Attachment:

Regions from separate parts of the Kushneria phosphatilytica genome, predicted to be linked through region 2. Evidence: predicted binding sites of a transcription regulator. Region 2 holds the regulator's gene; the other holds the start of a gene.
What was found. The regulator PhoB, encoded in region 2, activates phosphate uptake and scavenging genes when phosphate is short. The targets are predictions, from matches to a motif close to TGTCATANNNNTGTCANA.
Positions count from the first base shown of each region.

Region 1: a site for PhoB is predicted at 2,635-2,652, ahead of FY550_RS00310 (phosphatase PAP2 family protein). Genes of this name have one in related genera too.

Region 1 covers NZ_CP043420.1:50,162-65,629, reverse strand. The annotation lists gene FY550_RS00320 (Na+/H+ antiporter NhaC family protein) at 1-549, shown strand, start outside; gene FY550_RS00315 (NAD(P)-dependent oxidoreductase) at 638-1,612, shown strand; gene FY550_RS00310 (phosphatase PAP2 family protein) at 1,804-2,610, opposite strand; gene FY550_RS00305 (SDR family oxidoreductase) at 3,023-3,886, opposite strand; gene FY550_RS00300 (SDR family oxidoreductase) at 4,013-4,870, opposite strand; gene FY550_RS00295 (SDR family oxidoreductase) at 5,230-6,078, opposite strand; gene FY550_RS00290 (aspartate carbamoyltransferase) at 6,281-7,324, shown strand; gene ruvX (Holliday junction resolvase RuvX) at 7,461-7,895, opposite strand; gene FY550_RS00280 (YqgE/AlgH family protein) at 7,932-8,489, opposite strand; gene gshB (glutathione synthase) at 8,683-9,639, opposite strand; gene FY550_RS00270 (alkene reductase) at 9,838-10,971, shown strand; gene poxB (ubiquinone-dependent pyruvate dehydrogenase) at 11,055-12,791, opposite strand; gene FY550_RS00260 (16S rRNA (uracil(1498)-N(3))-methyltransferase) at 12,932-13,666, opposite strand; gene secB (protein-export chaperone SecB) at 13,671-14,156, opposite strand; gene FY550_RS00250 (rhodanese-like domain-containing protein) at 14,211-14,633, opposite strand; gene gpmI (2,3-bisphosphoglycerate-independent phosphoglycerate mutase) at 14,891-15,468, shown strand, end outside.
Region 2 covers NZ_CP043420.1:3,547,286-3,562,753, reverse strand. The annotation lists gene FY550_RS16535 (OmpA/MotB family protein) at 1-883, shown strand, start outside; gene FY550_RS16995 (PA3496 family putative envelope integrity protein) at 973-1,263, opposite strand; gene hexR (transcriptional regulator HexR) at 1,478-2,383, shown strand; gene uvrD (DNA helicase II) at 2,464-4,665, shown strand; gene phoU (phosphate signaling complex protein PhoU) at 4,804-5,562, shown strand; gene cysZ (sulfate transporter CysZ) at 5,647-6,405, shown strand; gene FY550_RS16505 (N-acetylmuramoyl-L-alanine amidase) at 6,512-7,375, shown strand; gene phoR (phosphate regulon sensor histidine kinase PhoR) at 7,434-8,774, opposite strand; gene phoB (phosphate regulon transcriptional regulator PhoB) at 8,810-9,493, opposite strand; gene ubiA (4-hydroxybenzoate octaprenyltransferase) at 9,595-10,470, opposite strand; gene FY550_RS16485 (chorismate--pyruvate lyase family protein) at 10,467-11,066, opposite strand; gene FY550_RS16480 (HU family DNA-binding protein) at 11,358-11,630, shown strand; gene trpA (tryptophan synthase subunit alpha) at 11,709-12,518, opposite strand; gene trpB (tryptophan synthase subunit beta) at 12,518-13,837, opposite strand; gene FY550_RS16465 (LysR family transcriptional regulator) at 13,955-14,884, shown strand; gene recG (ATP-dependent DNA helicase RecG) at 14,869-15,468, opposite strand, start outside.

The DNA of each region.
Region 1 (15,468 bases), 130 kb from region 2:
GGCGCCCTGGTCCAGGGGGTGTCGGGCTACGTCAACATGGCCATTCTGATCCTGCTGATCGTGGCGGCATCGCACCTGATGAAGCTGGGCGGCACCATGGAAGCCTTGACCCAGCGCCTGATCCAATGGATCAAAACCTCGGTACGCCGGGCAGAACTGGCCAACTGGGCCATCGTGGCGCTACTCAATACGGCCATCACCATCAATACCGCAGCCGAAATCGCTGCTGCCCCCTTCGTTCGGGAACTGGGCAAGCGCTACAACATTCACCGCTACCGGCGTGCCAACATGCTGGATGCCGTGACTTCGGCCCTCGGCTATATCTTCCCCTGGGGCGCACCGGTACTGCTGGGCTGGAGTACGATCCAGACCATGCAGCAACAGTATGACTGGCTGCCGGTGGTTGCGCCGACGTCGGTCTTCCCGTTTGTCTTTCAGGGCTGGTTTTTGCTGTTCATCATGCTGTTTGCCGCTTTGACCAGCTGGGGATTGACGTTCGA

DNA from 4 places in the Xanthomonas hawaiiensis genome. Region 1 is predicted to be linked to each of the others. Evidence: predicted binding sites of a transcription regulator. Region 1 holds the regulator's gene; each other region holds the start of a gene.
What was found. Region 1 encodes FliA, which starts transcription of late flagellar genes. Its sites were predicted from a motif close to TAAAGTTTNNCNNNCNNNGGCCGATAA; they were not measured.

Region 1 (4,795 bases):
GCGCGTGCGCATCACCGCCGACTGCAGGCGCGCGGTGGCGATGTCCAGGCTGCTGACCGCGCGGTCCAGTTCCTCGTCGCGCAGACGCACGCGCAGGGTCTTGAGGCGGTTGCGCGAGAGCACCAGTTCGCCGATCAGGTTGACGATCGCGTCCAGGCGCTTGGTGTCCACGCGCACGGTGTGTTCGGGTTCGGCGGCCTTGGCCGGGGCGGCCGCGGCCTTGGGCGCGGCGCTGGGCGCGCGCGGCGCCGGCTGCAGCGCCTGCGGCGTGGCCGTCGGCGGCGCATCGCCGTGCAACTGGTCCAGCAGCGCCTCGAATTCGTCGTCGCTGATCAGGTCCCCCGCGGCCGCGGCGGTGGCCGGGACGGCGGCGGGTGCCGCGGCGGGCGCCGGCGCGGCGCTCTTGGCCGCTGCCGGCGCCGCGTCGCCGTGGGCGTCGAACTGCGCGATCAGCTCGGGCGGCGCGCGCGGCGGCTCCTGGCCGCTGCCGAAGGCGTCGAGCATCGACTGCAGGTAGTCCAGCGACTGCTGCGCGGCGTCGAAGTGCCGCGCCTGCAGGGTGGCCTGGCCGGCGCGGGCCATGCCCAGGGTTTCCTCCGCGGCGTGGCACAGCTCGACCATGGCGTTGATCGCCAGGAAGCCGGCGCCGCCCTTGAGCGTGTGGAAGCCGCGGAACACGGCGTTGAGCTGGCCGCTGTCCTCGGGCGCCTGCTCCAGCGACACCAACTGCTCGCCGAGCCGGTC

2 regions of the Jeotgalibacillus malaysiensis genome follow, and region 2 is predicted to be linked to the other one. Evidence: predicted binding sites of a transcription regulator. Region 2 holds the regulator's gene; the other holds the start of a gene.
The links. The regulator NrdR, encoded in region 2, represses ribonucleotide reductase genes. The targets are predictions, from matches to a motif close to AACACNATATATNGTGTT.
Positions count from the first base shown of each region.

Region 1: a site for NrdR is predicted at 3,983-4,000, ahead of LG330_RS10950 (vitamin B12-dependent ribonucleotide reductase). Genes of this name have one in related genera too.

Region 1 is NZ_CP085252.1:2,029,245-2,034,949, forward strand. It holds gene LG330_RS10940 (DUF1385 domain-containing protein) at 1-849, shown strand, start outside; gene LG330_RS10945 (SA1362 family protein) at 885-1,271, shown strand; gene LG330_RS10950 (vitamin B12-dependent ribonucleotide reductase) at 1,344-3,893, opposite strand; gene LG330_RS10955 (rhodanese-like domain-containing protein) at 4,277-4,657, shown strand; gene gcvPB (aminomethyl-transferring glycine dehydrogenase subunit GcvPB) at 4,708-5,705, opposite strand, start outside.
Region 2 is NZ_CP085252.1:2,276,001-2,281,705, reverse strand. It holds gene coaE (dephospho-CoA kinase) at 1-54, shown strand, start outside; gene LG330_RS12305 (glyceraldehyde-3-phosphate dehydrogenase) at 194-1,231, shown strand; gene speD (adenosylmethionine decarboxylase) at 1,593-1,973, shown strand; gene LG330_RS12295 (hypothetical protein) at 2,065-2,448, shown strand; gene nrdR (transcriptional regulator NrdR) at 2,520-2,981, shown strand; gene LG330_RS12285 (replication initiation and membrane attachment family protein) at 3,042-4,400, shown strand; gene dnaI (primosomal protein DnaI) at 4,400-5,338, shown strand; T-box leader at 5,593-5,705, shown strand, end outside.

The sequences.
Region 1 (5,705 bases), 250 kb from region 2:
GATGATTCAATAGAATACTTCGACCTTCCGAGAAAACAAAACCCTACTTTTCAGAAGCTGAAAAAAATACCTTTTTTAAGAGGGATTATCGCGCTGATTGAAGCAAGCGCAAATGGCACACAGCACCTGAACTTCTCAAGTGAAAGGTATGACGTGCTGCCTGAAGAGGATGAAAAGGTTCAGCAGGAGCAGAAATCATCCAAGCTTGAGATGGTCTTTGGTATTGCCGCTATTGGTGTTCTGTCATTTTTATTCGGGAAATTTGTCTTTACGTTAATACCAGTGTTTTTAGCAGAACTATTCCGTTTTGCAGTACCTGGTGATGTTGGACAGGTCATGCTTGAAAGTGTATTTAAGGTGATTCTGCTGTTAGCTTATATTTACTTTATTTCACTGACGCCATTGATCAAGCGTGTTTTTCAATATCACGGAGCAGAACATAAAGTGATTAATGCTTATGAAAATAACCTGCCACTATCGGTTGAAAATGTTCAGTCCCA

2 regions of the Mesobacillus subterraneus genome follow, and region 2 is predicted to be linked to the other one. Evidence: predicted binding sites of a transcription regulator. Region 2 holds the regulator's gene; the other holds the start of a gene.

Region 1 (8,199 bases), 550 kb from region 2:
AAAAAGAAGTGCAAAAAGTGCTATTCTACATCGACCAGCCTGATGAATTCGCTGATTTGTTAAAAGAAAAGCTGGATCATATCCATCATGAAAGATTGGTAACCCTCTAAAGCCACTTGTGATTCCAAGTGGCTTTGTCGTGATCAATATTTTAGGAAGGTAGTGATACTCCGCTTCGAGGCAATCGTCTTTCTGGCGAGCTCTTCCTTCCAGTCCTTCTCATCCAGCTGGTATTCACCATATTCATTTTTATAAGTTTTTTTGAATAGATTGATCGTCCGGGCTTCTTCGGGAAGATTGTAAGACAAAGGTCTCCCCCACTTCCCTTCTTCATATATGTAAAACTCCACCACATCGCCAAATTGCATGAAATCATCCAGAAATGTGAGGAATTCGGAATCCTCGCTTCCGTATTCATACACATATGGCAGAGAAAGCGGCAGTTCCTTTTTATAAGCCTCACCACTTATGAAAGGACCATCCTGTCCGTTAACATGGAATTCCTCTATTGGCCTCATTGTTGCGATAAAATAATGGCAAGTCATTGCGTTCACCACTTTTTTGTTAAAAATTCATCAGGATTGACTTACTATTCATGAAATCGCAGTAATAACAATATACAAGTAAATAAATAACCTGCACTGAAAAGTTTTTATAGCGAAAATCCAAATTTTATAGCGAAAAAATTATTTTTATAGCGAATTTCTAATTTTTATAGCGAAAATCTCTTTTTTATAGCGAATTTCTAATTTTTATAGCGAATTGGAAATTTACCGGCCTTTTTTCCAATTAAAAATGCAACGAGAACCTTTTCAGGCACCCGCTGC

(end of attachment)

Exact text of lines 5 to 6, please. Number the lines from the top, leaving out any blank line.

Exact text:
Region 1 covers NZ_CP043420.1:50,162-65,629, reverse strand. The annotation lists gene FY550_RS00320 (Na+/H+ antiporter NhaC family protein) at 1-549, shown strand, start outside; gene FY550_RS00315 (NAD(P)-dependent oxidoreductase) at 638-1,612, shown strand; gene FY550_RS00310 (phosphatase PAP2 family protein) at 1,804-2,610, opposite strand; gene FY550_RS00305 (SDR family oxidoreductase) at 3,023-3,886, opposite strand; gene FY550_RS00300 (SDR family oxidoreductase) at 4,013-4,870, opposite strand; gene FY550_RS00295 (SDR family oxidoreductase) at 5,230-6,078, opposite strand; gene FY550_RS00290 (aspartate carbamoyltransferase) at 6,281-7,324, shown strand; gene ruvX (Holliday junction resolvase RuvX) at 7,461-7,895, opposite strand; gene FY550_RS00280 (YqgE/AlgH family protein) at 7,932-8,489, opposite strand; gene gshB (glutathione synthase) at 8,683-9,639, opposite strand; gene FY550_RS00270 (alkene reductase) at 9,838-10,971, shown strand; gene poxB (ubiquinone-dependent pyruvate dehydrogenase) at 11,055-12,791, opposite strand; gene FY550_RS00260 (16S rRNA (uracil(1498)-N(3))-methyltransferase) at 12,932-13,666, opposite strand; gene secB (protein-export chaperone SecB) at 13,671-14,156, opposite strand; gene FY550_RS00250 (rhodanese-like domain-containing protein) at 14,211-14,633, opposite strand; gene gpmI (2,3-bisphosphoglycerate-independent phosphoglycerate mutase) at 14,891-15,468, shown strand, end outside.
Region 2 covers NZ_CP043420.1:3,547,286-3,562,753, reverse strand. The annotation lists gene FY550_RS16535 (OmpA/MotB family protein) at 1-883, shown strand, start outside; gene FY550_RS16995 (PA3496 family putative envelope integrity protein) at 973-1,263, opposite strand; gene hexR (transcriptional regulator HexR) at 1,478-2,383, shown strand; gene uvrD (DNA helicase II) at 2,464-4,665, shown strand; gene phoU (phosphate signaling complex protein PhoU) at 4,804-5,562, shown strand; gene cysZ (sulfate transporter CysZ) at 5,647-6,405, shown strand; gene FY550_RS16505 (N-acetylmuramoyl-L-alanine amidase) at 6,512-7,375, shown strand; gene phoR (phosphate regulon sensor histidine kinase PhoR) at 7,434-8,774, opposite strand; gene phoB (phosphate regulon transcriptional regulator PhoB) at 8,810-9,493, opposite strand; gene ubiA (4-hydroxybenzoate octaprenyltransferase) at 9,595-10,470, opposite strand; gene FY550_RS16485 (chorismate--pyruvate lyase family protein) at 10,467-11,066, opposite strand; gene FY550_RS16480 (HU family DNA-binding protein) at 11,358-11,630, shown strand; gene trpA (tryptophan synthase subunit alpha) at 11,709-12,518, opposite strand; gene trpB (tryptophan synthase subunit beta) at 12,518-13,837, opposite strand; gene FY550_RS16465 (LysR family transcriptional regulator) at 13,955-14,884, shown strand; gene recG (ATP-dependent DNA helicase RecG) at 14,869-15,468, opposite strand, start outside.